In other words, once Fain and the rest of the UAW brain trust believe they’ve adequately demonstrated all of this, the strike could end as abruptly as it began. Already, Fain has in his pocket the automakers’ offers of unprecedented gains in compensation, to which he could point in order to gain crucial ratification of any new agreements by UAW membership.

6. Don’t be fooled. Selective strikes nevertheless could very quickly shut down the entire industry, given the huge interconnections in the supply chain and the auto industry’s continued fealty to the sparse inventories demanded by just-in-time production — despite some of the hang-ups that this widespread industry practice caused during the pandemic.

The union struck just three plants at first in part because that would help limit the drain on its own $800-million fund for payments to striking members, which would only last several weeks if the UAW walked out on the Detroit Three’s entire manufacturing base. Yet, in effect, the walkouts soon could bring all three companies to a standstill.

7. Get ready for trickle-down effects. While the Detroit Three are unionized, after the strike is settled, all suppliers could face more upward pressure on compensation from their own workers, because it’s already apparent the UAW is going to be able to ratchet up compensation significantly for its own members.

At the same time, suppliers could be facing a renewed round of downward price pressure by Detroit automakers of the sort that has frequently soured their relationships with Tier 1 and Tier 2 suppliers over the past decades that have seen lower-priced foreign competitors eat away at the “Big Three’s” previous dominance of the U.S. market.

“You will see increased cost pressures on suppliers,” Irwin said. “That’s not new, of course, but add [increased labor costs for the Detroit Three] to 40-year inflation levels everyone already has been experiencing. Those headwinds are being felt and will be pushed down.”

8. Opportunity may beckon. One major stress point between the UAW and the automakers is what happens to unionized workers as the industry veers strongly into a future based on production of electric vehicles, which is requiring a lot of new capital — but will demand a lot less labor than traditional vehicle output.

“Something that could be positive for the supplier community is that, depending on exactly what happens in the [Detroit Three] settlement, the in-sourcing plans the OEMs have around electric motors and the like could be shelved,” Irwin said. “If the cost-competitiveness of those [OEM] production operations deteriorates because of additional labor costs vis-à-vis non-union suppliers, those plans will be up for grabs.”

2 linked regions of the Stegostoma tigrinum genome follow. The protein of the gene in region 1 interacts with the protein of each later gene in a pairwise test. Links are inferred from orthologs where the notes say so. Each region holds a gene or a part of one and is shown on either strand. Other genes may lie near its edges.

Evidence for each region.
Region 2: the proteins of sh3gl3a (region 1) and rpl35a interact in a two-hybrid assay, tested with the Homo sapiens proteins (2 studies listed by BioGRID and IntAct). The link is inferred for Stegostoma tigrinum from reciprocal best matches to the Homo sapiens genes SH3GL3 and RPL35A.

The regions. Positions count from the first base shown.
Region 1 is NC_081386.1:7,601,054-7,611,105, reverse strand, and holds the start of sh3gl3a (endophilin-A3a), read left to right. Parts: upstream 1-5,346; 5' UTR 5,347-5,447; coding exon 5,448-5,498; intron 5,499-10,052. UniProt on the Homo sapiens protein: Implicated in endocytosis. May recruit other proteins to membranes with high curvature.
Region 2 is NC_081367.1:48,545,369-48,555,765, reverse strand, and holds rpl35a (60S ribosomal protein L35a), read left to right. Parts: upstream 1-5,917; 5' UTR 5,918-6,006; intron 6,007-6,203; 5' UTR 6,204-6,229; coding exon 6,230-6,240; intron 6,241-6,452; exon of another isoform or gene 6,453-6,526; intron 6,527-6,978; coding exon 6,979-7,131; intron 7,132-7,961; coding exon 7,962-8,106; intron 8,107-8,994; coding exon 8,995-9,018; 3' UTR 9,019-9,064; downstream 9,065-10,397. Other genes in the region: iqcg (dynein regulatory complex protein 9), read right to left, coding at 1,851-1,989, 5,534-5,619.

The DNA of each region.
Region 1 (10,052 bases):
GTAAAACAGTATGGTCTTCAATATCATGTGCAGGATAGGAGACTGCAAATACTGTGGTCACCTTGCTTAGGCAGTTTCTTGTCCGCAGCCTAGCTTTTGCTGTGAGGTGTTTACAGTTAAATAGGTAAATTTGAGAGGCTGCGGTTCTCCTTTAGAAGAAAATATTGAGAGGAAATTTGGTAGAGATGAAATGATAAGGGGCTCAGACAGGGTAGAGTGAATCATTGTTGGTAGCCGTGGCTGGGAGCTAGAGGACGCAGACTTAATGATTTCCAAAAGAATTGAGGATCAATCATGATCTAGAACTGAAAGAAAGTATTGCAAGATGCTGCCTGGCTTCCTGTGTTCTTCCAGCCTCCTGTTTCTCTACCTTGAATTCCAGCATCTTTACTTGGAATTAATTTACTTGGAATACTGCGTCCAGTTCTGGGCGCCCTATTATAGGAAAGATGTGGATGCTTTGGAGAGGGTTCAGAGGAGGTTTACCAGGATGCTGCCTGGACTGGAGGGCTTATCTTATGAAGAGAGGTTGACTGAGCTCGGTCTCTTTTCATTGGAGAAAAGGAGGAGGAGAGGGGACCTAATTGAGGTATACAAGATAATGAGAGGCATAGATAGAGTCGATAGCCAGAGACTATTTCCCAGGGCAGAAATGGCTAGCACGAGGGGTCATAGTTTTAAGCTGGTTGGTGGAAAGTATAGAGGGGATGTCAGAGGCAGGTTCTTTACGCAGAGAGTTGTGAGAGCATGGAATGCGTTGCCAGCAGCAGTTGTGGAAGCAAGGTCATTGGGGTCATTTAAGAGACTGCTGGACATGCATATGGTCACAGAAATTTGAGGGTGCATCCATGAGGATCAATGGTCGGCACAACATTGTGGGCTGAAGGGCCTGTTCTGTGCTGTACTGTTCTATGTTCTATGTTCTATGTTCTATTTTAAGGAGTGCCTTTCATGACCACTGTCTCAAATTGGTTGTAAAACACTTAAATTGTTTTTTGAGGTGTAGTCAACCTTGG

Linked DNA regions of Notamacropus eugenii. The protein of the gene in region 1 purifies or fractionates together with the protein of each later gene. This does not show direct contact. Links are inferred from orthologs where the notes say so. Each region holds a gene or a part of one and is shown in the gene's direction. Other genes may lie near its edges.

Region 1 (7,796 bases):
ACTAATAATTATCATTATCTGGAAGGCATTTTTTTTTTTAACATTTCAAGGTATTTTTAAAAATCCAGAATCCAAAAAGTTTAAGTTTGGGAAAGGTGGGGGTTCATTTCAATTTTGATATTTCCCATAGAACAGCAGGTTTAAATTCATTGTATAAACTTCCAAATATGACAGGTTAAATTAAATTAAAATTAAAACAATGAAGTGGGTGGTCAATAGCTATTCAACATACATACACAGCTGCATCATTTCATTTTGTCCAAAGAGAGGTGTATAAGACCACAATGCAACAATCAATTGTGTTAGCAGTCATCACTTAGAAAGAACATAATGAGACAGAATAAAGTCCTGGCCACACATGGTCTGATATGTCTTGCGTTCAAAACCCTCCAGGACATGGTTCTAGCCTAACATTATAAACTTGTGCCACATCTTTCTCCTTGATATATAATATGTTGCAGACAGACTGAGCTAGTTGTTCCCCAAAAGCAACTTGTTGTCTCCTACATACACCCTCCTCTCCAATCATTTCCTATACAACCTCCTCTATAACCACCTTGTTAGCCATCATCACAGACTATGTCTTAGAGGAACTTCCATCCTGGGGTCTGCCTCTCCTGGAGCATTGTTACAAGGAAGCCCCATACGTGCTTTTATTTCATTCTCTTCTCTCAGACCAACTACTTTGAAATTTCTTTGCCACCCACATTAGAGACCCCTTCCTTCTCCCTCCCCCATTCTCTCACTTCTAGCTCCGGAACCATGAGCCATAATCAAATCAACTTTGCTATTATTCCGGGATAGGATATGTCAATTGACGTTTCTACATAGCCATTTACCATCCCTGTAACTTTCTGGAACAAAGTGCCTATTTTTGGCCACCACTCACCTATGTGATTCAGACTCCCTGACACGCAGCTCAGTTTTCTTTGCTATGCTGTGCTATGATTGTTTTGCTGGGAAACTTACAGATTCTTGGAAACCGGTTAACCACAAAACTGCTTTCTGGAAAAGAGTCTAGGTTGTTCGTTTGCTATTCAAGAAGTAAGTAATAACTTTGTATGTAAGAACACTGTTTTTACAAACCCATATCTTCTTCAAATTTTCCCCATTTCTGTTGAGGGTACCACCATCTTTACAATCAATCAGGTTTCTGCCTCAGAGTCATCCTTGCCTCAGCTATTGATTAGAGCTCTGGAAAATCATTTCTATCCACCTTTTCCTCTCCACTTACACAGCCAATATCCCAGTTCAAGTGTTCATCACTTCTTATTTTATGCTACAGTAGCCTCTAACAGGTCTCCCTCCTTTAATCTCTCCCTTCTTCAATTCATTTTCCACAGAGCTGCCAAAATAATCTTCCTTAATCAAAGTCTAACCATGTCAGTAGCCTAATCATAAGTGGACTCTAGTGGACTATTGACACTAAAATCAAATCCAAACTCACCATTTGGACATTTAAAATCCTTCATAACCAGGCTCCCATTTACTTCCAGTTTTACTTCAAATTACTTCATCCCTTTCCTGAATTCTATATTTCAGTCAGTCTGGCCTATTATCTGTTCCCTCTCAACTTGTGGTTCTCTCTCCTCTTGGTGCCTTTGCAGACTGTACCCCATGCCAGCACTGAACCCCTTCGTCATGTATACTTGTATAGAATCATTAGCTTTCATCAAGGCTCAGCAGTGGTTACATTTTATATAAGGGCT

9. It’s hard to turn around strategy on customers. Unless the strike is an absolute economic debacle, it isn’t likely to give suppliers significantly more agency to turn to, say, foreign automakers in the U.S. instead, whose relative cost position versus the Detroit Three could be significantly improved and who could thus continue to take market share from GM, Ford and Stellantis.

“You do everything you can to be considered for any OEM’s business award,” Irwin said. “If you’re fortunate enough to be awarded brakes or the steering wheel on the next generation of anyone’s vehicle, then you’ll figure out how to do it. That’s something the supplier community accepted long ago.”

10. Don’t expect major macroeconomic damage … for a while. The impact on Michigan, which has a far larger share of the companies’ unionized workers than any other state, will be most signifiant. But even a sizeable UAW walkout of several weeks may not hit the state terribly hard economically.

“Autos were 25% of the Michigan economy at the peak, but now it’s just 6%,” Professor Ballard said. “It’s not as pivotal to the economy as it once was. “And even if [Michigan’s’] share of the economy originating in autos was the same, factory employment is down substantially because of changes in technology.”

At the same time, for the rest of the U.S. automotive economy, it’s notable that the Detroit Three and their dealers managed to get vehicle inventories back up to traditionally comfortable territory, and beyond, before the strike. That came after three years of adjusting supply chains and procedures to severe shortages that were caused by a lack of microchips beginning during Covid.

More than two million unsold new vehicles were available in the U.S. throughout August, the highest level seen since April 2021, said Cox Automotive analysts. That represented a 68% increase from last year, comprising nearly the 60-day supply that the industry has considered normal and ideal — and a level not seen for a few years.